Consequences and Building a Robust Defense (Cybercrime III/III)

by | Jan 3, 2024 | Cyber Risk

Being a victim of a cybercrime can have a significant impact on both individuals and organizations. Small businesses are especially targeted due to their limited resources and, oftentimes, lack of advanced cybersecurity measures compared to larger businesses. 

Falling victim to a cybercrime generally comes with the following consequences:

  1. Financial impact – incidents can cause severe financial losses due to theft of funds, ransom payments, investigating and recovery costs, potential lawsuits or regulatory fines, and insurance premiums. Due to the overwhelming costs associated with cyber incidents, it would not be surprising to see businesses shut down.
  2. Business Interruption – Cybercrime can be very disruptive to operations, and in the case of  ransomware, a form of malware that can lock-up your data and networks, an organization’s ability to operate normally may be impacted, which could result in income loss. 
  3. Damage to reputation – a data breach or cyber incident can damage the organization’s reputation, leading to loss of customer trust and loyalty. This can also deter new customers.
  4. Legal issues – legal and regulatory liability may arise from data breaches.
  5. Loss of IP – a cybercriminal may steal an organization’s intellectual property which could be detrimental to competition.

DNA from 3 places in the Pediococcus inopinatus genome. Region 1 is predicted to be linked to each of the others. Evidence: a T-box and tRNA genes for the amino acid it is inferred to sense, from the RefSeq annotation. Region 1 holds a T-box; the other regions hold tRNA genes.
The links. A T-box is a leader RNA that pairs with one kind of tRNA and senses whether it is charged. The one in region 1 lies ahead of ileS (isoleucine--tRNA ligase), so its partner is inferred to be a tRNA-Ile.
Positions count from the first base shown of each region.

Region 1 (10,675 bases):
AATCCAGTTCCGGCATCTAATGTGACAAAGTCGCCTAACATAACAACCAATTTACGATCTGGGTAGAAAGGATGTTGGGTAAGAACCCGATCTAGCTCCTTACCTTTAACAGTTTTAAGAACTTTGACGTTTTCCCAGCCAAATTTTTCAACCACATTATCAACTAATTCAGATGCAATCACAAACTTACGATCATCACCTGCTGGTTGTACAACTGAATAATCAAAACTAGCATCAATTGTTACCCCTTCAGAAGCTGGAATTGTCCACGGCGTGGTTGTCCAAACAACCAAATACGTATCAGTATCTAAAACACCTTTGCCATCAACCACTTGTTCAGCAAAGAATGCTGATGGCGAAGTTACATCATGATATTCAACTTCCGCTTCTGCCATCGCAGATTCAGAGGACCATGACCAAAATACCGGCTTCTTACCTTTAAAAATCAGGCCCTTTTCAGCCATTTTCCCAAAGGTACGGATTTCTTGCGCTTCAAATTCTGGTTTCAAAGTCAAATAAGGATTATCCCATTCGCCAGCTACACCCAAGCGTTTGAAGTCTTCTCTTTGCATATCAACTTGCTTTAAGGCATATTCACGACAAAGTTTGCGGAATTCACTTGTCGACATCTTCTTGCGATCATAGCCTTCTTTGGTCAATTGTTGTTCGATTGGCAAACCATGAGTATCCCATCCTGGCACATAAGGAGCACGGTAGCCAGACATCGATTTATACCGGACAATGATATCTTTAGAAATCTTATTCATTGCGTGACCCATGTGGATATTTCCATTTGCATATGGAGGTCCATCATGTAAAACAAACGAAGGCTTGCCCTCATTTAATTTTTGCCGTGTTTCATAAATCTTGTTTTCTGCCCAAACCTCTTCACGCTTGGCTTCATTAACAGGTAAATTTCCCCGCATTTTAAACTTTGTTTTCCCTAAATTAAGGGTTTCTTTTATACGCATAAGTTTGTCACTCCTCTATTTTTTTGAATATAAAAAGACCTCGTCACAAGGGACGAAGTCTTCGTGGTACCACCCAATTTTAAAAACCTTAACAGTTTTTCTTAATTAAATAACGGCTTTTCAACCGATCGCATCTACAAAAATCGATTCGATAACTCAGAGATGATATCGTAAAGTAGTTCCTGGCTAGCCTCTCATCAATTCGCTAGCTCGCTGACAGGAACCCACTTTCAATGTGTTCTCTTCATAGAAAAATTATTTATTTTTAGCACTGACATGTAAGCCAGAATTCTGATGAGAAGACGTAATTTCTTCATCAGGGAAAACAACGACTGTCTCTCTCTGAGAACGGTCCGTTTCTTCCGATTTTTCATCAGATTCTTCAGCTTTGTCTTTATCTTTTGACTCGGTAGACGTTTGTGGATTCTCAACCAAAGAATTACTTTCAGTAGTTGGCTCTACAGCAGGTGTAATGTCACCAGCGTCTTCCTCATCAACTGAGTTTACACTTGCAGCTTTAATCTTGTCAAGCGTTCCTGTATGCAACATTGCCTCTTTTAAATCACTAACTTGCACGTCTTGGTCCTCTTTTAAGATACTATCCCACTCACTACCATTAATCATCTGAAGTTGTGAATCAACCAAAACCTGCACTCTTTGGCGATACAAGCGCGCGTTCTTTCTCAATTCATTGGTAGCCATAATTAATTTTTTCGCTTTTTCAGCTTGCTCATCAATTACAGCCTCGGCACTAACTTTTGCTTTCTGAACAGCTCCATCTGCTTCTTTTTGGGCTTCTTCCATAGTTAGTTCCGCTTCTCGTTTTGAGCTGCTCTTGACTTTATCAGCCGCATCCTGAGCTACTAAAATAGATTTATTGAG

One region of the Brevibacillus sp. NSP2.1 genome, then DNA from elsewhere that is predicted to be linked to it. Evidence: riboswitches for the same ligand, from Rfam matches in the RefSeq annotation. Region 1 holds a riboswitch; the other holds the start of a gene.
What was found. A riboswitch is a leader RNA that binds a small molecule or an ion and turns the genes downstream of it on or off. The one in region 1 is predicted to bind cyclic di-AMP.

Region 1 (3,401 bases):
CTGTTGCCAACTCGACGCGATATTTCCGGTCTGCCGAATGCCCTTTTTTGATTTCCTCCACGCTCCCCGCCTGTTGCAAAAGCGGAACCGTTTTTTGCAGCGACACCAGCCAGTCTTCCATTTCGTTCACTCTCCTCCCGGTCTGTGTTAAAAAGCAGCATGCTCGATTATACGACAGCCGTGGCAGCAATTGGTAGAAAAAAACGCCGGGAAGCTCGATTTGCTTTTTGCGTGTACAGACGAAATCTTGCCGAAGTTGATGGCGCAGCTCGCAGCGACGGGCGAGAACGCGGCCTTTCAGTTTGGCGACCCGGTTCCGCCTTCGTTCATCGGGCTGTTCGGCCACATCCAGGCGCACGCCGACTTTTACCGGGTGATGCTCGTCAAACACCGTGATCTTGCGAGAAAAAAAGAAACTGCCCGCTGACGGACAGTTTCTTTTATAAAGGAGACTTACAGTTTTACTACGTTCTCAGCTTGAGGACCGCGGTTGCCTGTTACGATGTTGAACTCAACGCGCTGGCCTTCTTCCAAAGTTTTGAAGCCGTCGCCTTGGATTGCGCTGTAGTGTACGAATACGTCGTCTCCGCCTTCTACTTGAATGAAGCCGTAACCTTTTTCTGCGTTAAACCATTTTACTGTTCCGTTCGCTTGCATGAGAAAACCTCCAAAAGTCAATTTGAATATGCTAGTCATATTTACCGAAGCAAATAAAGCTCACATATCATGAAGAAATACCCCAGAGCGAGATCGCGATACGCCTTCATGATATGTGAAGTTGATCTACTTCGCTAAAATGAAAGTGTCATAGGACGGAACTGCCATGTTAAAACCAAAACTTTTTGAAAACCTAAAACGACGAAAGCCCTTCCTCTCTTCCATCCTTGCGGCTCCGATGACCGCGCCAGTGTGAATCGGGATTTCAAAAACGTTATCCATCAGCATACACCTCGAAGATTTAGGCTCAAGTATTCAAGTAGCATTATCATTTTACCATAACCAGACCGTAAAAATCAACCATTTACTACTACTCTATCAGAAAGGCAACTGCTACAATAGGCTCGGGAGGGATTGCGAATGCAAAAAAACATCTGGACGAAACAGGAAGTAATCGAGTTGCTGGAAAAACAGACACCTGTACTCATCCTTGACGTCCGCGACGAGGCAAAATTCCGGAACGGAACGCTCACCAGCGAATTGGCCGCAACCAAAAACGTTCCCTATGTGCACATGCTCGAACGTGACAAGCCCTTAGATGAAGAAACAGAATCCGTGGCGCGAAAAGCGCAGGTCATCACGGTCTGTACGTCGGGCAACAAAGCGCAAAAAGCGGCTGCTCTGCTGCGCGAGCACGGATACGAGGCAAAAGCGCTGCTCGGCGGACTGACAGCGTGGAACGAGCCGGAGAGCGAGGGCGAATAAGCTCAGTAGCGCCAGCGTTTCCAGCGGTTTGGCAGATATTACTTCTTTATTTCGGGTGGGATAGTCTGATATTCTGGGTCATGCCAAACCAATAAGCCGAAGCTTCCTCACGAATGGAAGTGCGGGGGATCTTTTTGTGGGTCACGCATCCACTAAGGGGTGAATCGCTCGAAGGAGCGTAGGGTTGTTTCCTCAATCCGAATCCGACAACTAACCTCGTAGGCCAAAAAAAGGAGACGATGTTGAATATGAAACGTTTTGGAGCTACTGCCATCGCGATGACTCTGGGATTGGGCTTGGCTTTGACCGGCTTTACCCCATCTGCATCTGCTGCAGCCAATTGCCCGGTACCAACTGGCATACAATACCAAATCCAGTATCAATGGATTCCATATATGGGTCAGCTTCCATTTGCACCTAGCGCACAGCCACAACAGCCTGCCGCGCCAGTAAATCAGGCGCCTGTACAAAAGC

The above list is disconcerting, but you aren’t helpless. It’s important to take a proactive approach to cybercrime and get ahead of potential threats.


The good news is that the best defense…is offense. Building a strong foundation, educating employees, and having the right coverage are essential to combat these threats. Here’s a quick overview of what steps you can take to protect your organization.

Keep software and operating system updated
Keeping your software and operating system up to date ensures that you benefit from the latest security patches to protect your computer.

Use strong passwords
Be sure to use strong passwords and do not record them anywhere. Or use a reputable password manager to generate strong passwords randomly to make this easier.

Never open attachments in spam emails
A classic way that computers get infected by malware attacks and other forms of cybercrime is via email attachments in spam emails. Never open an attachment from a sender you do not know.

Do not click on links in spam emails or untrusted websites
Another way people become victims of cybercrime is by clicking on links in spam emails or other messages, or unfamiliar websites. Hover over the link to identify its source, or use a URL checker to check the legitimacy of a website. 

Do not give out personal information unless it is secure
Never give out personal data over the phone or via email unless you are completely sure the line or email is secure. Make certain that you are speaking to the person you think you are. 

Secure your wireless network
Wi-Fi (wireless) networks are vulnerable to intrusion if they are not properly secured. Review and modify default settings. Public Wi-Fi, a.k.a. “Hot Spots”, are also vulnerable. Avoid conducting financial or corporate transactions on these networks.

As always, we are here to help and to answer any questions you may have. Our job is to provide you not only with the coverage and support you need in the event of an incident but to help you avoid these threats all together. 

This is part 3 of a three-part blog series about cybercrime. You can read part 1 and part 2 here.

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